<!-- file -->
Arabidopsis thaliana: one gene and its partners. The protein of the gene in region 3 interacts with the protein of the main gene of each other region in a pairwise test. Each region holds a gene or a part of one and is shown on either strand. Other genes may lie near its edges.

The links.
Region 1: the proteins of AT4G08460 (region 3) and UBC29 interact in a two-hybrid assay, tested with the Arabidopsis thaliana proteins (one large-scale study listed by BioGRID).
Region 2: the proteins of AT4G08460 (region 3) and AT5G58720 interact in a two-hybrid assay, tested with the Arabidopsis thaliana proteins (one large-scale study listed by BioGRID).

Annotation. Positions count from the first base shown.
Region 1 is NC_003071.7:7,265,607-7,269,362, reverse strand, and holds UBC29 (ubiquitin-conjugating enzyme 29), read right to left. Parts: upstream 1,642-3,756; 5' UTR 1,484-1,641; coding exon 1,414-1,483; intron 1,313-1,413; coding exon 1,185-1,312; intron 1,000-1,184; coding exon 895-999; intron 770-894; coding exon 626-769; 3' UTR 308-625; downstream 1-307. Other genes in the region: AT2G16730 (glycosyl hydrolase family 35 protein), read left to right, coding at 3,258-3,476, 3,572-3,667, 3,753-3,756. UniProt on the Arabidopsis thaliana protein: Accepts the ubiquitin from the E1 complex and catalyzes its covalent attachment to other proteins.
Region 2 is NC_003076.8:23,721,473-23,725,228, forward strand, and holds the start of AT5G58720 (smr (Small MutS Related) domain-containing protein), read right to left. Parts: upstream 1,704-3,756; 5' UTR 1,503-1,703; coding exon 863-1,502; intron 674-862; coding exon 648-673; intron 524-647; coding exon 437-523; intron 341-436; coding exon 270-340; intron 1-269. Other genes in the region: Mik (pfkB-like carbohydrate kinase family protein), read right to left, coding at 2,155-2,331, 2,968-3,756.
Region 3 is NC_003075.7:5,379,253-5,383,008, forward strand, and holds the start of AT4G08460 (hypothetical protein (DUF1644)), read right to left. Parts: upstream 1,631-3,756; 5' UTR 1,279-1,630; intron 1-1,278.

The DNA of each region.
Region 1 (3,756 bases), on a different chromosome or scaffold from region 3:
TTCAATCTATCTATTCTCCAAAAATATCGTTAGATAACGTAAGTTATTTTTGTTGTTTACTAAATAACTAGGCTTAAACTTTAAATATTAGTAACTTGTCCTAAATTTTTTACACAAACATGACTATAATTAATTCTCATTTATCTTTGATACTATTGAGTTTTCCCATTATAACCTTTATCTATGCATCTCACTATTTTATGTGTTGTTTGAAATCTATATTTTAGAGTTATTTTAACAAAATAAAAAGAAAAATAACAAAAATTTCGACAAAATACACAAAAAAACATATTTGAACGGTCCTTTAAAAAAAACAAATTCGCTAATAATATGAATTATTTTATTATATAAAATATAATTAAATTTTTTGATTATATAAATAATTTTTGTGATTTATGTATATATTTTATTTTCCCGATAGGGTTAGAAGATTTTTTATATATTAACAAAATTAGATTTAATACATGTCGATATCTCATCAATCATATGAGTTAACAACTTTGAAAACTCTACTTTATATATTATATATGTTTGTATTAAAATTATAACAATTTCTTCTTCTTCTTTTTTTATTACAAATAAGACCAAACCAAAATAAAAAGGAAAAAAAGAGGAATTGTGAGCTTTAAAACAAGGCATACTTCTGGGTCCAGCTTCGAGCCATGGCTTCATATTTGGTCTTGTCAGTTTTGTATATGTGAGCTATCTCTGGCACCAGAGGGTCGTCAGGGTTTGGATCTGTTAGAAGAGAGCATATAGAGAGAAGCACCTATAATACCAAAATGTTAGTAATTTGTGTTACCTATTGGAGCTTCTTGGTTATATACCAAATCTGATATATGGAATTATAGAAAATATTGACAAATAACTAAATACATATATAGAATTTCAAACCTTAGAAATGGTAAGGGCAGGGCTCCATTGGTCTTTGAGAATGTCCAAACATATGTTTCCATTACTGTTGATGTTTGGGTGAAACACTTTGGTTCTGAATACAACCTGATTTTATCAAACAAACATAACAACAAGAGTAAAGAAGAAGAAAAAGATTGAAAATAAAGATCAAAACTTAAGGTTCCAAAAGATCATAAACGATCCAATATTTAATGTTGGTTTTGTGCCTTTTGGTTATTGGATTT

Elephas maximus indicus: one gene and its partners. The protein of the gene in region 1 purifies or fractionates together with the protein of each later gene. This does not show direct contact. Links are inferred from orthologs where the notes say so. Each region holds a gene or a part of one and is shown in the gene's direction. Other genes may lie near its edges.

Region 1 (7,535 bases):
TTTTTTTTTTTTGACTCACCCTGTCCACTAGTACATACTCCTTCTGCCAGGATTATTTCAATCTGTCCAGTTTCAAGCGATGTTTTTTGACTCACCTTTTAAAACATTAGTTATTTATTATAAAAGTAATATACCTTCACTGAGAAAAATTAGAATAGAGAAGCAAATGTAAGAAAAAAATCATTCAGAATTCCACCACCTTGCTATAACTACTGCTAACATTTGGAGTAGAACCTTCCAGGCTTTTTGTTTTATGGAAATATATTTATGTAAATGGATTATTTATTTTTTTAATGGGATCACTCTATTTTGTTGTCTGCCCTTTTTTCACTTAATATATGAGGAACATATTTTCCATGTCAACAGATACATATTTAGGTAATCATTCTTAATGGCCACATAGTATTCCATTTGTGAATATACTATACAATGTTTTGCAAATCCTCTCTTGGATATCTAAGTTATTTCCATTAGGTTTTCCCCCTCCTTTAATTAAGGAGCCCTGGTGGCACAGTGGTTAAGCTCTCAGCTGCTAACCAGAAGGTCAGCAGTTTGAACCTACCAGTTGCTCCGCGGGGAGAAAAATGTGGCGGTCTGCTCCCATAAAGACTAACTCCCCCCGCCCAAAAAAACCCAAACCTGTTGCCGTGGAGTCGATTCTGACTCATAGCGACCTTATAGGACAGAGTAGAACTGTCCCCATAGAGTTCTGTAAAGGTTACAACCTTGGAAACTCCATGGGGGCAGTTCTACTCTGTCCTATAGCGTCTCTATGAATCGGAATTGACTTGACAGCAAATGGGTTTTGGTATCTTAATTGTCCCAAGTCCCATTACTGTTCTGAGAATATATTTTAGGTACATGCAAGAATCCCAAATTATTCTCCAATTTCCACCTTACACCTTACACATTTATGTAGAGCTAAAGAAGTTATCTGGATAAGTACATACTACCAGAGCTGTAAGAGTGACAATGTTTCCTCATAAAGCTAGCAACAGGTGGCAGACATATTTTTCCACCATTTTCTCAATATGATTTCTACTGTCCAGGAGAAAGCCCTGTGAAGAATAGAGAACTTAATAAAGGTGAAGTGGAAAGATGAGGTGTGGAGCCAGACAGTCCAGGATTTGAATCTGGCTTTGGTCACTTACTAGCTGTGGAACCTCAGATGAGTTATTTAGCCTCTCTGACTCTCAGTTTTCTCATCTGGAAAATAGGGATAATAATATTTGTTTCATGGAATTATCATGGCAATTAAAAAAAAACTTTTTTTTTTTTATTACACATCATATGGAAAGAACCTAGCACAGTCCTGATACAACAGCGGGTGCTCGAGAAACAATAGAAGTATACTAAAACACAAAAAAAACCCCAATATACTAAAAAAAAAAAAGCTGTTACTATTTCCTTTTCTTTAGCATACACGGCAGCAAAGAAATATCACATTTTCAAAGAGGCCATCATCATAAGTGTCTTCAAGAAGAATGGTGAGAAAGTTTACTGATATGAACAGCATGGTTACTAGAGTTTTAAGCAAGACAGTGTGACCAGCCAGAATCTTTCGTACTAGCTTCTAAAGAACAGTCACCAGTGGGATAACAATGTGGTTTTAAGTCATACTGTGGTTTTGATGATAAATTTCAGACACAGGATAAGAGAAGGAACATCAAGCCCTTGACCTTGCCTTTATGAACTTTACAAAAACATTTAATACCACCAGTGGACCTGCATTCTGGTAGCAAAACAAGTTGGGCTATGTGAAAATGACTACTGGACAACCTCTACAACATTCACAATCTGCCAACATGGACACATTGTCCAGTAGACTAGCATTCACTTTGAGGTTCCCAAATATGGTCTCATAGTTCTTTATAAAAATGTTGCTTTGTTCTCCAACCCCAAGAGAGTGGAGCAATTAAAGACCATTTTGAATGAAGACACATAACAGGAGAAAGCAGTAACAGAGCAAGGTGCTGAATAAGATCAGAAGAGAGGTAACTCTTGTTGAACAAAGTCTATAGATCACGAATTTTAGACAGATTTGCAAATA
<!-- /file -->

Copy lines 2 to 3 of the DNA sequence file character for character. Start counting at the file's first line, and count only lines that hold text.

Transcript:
The links.
Region 1: the proteins of AT4G08460 (region 3) and UBC29 interact in a two-hybrid assay, tested with the Arabidopsis thaliana proteins (one large-scale study listed by BioGRID).